Eight years after it was started by a 19-year-old college freshman as a blogging software, WordPress now powers 14.7 percent of the world’s top one million websites. It is used in 55 million websites.
In his annual State of The Word address last week, WordPress founder Matt Mullenweg also said the open source content management system (CMS) now runs 22 out of every 100 new websites created in the US.
The velocity in WordPress adoption and its dominance illustrate the strength of the open source model, where the community is involved in the development of the software. It is not a coincidence that the top open source CMS packages today, WordPress and Drupal, also have the most active developer and user communities.
Not just for blogging
WordPress is no longer just a blogging system but a full-fledged and powerful CMS. A survey of 18,000 WordPress users and developers shows that only eight percent use WordPress purely as a blog. At least 61 percent use WordPress as a CMS and 31 percent use it as a combination of blog and CMS.
With the availability of WordPress, it no longer makes business sense to 1) use a proprietary system to run your website and 2) pay for a CMS or for someone to build you one, unless you truly have unique needs. Your money is better spent on a developer using WordPress.
Company, government and news websites, jobs portals and resume databanks, online magazines, classified ads systems and even gaming companions can all be built easily and for free on WordPress.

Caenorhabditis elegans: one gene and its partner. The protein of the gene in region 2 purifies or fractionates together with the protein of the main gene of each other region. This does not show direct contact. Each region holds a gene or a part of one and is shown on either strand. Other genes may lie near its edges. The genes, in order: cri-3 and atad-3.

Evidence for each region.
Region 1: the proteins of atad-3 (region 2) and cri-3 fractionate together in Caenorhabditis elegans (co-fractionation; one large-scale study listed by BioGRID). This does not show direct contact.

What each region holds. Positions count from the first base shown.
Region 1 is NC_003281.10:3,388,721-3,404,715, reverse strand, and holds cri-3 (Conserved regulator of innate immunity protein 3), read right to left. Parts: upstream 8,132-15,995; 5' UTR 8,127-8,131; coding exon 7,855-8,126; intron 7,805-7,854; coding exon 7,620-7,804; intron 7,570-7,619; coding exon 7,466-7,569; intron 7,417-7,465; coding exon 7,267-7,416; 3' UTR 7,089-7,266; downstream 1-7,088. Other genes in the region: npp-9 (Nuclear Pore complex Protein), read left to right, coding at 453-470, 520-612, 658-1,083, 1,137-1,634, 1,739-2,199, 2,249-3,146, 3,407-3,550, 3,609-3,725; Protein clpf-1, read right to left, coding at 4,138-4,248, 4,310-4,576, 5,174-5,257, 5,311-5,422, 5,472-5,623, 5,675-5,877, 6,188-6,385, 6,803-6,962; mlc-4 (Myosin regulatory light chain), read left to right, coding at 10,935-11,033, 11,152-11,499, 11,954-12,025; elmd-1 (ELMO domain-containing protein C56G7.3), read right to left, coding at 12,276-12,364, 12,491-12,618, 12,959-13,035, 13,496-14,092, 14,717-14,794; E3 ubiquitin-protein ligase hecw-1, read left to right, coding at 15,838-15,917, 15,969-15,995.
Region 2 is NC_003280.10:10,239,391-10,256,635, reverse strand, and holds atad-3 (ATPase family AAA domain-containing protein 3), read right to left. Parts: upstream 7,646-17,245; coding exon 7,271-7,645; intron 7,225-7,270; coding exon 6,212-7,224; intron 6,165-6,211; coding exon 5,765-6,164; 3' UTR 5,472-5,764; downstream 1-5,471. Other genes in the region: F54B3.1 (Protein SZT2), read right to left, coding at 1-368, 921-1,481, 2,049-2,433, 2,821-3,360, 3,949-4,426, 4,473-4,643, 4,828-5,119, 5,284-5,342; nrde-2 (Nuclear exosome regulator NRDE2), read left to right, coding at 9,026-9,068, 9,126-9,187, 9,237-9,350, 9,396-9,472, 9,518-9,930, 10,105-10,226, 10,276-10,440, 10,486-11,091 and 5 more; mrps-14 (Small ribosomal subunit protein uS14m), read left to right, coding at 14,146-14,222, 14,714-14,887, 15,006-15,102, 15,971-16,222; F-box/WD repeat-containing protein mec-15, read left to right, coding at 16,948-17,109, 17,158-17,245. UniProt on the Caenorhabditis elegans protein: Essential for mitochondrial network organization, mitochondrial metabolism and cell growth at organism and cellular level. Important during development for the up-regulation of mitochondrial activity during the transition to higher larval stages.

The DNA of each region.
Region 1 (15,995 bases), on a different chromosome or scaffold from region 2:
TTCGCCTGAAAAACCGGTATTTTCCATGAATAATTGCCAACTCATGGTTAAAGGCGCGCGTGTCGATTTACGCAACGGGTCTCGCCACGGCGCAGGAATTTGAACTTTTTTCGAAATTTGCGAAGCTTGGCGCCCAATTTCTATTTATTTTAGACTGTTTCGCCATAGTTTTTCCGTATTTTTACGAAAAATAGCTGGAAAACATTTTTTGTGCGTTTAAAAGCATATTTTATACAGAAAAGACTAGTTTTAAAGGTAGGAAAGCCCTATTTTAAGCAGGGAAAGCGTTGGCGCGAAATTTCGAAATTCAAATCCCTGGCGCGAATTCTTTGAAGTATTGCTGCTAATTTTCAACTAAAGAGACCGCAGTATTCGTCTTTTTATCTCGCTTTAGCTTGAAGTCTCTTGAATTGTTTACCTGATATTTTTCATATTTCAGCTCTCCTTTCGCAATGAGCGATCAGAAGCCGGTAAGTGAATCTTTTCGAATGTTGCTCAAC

I’ve been studying and using open source CMS for 11 years now, starting with PHPNuke, and two of its many forks, Postnuke (now Zikula) and Xaraya. After I left the PHPNuke ecosystem, I then tried in no particular order and at varying degrees of usage Pivotlog, Typo3, eZ Publish, Nucleus CMS and its fork Blog:CMS, Serendipity, Mambo CMS and its progeny Joomla, TextPattern, Campsite (now Newscoop), Habari, Plone and Drupal.
After all these years and CMS packages, I can confidently say that from both a developer’s and user’s points of view, none can match WordPress in ease of use, customization and extensibility in content and website management. In extensibility, only Drupal does it better than WordPress. If you want to do something with your website, chances are WordPress, and any of its 15,000 free plugins, can already do it.
Sites using WordPress
WordPress runs the UK prime minister’s website and various government offices in the United States and throughout the world. It also runs various sections and blogs of The New York Times, CNN, Wall Street Journal, CBS, Yahoo! and Reuters.
With the inclusion of post formats last year, WordPress was finally able to match Drupal in meeting publishers’ needs. The decision by the New York Observer to migrate from Drupal to WordPress is considered this year’s open source CMS coup.
Locally, WordPress runs the main Philippine Government portal at gov.ph. It also runs Inquirer.net, the country’s most visited news website, according to Google Trends For Websites. At a very close second and on its way to grabbing the top spot is ABS-CBNnews.com, which uses Drupal.
When your business decides to put up a website (you cannot afford not to have one), your best bet is to use WordPress. If your current site is all but dead because no one in your company can maintain it, having been built by a developer you no longer have access to, your best move is to rebuild the site using WordPress.
WordPress is not only easy to use and deploy, it is also a light CMS that is easy to maintain and update. Even your retiring company president who just discovered e-mail can, with sufficient user permissions, update your site and close security holes on a click of a mouse.